This editorial accompanies "Diabetes-Related Major and Minor Amputation Risk Increased During the COVID-19 Pandemic," by Dominick J. Casciato, DPM, Sara Yancovitz, DPM, John Thompson, DPM, Steven Anderson, DPM, Alex Bischoff, DPM, Shauna Ayres, MPH, CHES, and Ian Barron, DPM, available at https://doi.org/10.7547/20-224
We sought to develop a consensus statement for the use of off-loading in the management of diabetic foot ulcers (DFUs).
A literature search of PubMed for evidence regarding off-loading of DFUs was initially conducted, followed by a meeting of authors on March 15, 2013, in Philadelphia, Pennsylvania, to draft consensus statements and recommendations using the GRADE (Grading of Recommendations Assessment, Development, and Evaluation) approach to assess quality of evidence and develop strength of recommendations for each consensus statement.
Evidence is clear that adequate off-loading increases the likelihood of DFU healing and that increased clinician use of effective off-loading is necessary. Recommendations are included to guide clinicians on the optimal use of off-loading based on an initial comprehensive patient/wound assessment and the necessity to improve patient adherence with off-loading devices.
The likelihood of DFU healing is increased with off-loading adherence, and, current evidence favors the use of nonremovable casts or fixed ankle walking braces as optimum off-loading modalities. There currently exists a gap between what the evidence supports regarding the efficacy of DFU off-loading and what is performed in clinical practice despite expert consensus on the standard of care.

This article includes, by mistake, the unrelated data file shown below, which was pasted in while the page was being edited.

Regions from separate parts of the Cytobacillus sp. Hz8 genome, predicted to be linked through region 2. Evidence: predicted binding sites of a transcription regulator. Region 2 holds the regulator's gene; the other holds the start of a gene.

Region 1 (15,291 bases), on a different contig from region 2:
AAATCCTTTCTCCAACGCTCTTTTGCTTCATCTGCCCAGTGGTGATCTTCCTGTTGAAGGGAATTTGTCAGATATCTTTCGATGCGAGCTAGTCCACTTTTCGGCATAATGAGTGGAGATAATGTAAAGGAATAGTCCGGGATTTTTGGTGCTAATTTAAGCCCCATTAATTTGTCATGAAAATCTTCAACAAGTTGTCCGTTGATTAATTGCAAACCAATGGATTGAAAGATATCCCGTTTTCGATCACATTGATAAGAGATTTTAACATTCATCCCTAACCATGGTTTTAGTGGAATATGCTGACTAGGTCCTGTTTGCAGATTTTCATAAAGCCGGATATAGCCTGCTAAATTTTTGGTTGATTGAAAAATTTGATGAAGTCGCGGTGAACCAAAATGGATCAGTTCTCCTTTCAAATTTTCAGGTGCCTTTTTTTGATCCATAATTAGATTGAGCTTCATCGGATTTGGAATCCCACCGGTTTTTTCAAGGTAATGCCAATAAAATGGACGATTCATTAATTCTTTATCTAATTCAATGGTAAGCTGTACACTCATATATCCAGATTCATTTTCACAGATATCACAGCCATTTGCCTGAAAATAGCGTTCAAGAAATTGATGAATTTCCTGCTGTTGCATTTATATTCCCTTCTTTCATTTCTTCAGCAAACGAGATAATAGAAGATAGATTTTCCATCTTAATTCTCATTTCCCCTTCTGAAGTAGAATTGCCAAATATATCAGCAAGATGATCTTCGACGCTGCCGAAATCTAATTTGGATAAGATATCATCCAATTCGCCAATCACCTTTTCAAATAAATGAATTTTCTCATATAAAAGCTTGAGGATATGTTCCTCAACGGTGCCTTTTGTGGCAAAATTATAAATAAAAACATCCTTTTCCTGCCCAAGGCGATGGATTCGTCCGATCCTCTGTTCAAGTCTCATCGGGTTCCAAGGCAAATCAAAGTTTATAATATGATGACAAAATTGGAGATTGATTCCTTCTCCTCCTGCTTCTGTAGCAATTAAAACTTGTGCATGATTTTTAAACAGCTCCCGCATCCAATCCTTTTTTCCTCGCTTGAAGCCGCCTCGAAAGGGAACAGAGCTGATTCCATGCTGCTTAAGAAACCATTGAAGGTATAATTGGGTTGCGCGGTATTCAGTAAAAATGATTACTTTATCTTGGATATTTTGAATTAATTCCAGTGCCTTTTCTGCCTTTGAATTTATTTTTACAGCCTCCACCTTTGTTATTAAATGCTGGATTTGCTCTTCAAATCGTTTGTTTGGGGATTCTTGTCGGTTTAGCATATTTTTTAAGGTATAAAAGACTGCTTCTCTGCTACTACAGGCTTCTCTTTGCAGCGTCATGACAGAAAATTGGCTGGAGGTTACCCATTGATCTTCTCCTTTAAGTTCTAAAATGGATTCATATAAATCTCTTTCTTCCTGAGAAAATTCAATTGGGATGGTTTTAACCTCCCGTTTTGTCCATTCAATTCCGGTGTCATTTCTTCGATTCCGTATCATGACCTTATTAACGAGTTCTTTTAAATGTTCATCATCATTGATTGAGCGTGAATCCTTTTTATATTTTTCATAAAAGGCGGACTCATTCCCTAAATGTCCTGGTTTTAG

Background: Chronic wounds, especially in patients with diabetes, oftenrepresent clinical challenges. Recently the use of a topically applied blood clot has garnered significant interest. This stromal matrix contains viable cells that are autologous, biocompatible, biological and consistent with a metabolically active scaffold. It has been shown to be safe, effective, and cost efficient. However, the mechanism of action of this modality remains elusive. The objective of this manuscript is to identify a potential mechanism of action of an autologous blood clot.Methods: Review of clinical and scientific literature hypothesizes on how autologous blood clots may stimulate healing and facilitate the movement of critical substrates while lowering bioburden and fostering angiogenesis.Results: Blood serves as a carrier for many components: red blood cells, white blood cells, platelets, proteins, clotting factors, minerals, electrolytes, and dissolved gasses. In response to tissue injury, the hemostatic mechanism employs a host of vascular and extravascular responses initiating primary, secondary, and tertiary hemostasis. The scaffold created by the autologous blood clot tissue provides a medium in which the body can transform the wound from a non-healing chronic condition into a healing "acute" condition. The autologous blood clot tissue also creates a protective setting for the body to utilize its own mechanisms to promote wound healing in an organized manner. This transient scaffold recruits surrounding fibroblasts and promotes cell ingrowth to foster granulation tissue remodeling. Cells in this matrix not only sense soluble factors, but also their physical environments. This well-orchestrated mechanism includes signals from soluble molecules, from the substrate/matrix to which the cell is adherent, from the mechanical or physical forces acting on it, and from contact with other cells. Topically applied autologous blood clot tissue can lower bacterial bioburden while stimulating angiogenesis and fostering the movement of keratinocytes and fibroblasts.Conclusions: Topically applied autologous blood clot tissue represents a formidable cellular and tissue based therapy that has been shown to be safe and effective. Although the central component of this therapy is blood, the autologous clot tissue creates a scaffold that performs as a biologic delivery system that functions to control the release of growth factors and cytokines over several days.